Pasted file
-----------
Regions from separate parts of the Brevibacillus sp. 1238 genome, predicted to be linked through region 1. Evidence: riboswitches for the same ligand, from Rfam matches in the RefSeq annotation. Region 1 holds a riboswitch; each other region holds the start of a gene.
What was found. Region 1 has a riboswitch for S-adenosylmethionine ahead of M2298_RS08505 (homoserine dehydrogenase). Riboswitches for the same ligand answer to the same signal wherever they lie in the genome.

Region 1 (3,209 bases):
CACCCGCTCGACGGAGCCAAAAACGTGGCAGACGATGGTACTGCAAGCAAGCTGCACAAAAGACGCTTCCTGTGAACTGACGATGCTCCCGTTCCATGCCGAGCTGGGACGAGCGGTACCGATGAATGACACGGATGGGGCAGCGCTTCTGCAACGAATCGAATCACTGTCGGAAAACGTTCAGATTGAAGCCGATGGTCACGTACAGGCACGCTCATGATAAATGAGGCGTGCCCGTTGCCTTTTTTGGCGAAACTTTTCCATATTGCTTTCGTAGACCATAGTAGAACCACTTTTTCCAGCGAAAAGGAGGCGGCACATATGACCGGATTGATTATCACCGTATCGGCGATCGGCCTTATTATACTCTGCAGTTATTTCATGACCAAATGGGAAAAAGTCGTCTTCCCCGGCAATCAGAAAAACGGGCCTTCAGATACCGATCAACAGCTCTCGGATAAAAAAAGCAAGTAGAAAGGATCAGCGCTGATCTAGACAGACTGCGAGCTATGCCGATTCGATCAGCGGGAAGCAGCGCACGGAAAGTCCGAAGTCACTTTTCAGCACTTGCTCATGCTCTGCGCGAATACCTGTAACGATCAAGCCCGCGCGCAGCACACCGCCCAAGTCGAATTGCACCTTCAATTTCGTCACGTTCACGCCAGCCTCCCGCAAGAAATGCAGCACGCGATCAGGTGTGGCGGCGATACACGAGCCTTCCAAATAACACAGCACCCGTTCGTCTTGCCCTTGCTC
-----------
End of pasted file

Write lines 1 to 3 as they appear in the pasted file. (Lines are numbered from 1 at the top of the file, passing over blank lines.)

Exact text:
Regions from separate parts of the Brevibacillus sp. 1238 genome, predicted to be linked through region 1. Evidence: riboswitches for the same ligand, from Rfam matches in the RefSeq annotation. Region 1 holds a riboswitch; each other region holds the start of a gene.
What was found. Region 1 has a riboswitch for S-adenosylmethionine ahead of M2298_RS08505 (homoserine dehydrogenase). Riboswitches for the same ligand answer to the same signal wherever they lie in the genome.

Region 1 (3,209 bases):